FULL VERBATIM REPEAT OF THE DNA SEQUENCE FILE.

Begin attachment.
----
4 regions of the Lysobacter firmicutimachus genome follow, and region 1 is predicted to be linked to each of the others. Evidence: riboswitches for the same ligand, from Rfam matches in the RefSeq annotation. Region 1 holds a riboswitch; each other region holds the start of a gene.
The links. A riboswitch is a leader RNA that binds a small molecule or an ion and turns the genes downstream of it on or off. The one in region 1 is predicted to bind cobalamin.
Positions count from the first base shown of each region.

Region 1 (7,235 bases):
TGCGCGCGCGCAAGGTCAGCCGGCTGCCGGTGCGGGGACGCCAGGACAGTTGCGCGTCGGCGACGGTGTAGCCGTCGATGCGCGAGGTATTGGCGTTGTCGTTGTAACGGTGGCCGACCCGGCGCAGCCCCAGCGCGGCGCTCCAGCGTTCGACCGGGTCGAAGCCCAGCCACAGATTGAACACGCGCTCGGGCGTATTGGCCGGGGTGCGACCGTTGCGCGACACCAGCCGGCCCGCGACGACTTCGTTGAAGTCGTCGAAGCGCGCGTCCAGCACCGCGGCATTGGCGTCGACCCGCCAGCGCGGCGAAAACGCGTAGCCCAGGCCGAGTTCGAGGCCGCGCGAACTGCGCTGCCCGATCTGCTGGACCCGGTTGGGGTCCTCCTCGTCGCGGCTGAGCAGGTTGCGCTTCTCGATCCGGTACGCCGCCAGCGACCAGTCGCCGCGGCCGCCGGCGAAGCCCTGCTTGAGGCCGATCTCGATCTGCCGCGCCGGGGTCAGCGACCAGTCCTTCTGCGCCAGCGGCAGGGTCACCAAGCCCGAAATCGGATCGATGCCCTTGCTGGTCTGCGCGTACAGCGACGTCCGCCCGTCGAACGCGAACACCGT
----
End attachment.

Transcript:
4 regions of the Lysobacter firmicutimachus genome follow, and region 1 is predicted to be linked to each of the others. Evidence: riboswitches for the same ligand, from Rfam matches in the RefSeq annotation. Region 1 holds a riboswitch; each other region holds the start of a gene.
The links. A riboswitch is a leader RNA that binds a small molecule or an ion and turns the genes downstream of it on or off. The one in region 1 is predicted to bind cobalamin.
Positions count from the first base shown of each region.

Region 1 (7,235 bases):
TGCGCGCGCGCAAGGTCAGCCGGCTGCCGGTGCGGGGACGCCAGGACAGTTGCGCGTCGGCGACGGTGTAGCCGTCGATGCGCGAGGTATTGGCGTTGTCGTTGTAACGGTGGCCGACCCGGCGCAGCCCCAGCGCGGCGCTCCAGCGTTCGACCGGGTCGAAGCCCAGCCACAGATTGAACACGCGCTCGGGCGTATTGGCCGGGGTGCGACCGTTGCGCGACACCAGCCGGCCCGCGACGACTTCGTTGAAGTCGTCGAAGCGCGCGTCCAGCACCGCGGCATTGGCGTCGACCCGCCAGCGCGGCGAAAACGCGTAGCCCAGGCCGAGTTCGAGGCCGCGCGAACTGCGCTGCCCGATCTGCTGGACCCGGTTGGGGTCCTCCTCGTCGCGGCTGAGCAGGTTGCGCTTCTCGATCCGGTACGCCGCCAGCGACCAGTCGCCGCGGCCGCCGGCGAAGCCCTGCTTGAGGCCGATCTCGATCTGCCGCGCCGGGGTCAGCGACCAGTCCTTCTGCGCCAGCGGCAGGGTCACCAAGCCCGAAATCGGATCGATGCCCTTGCTGGTCTGCGCGTACAGCGACGTCCGCCCGTCGAACGCGAACACCGT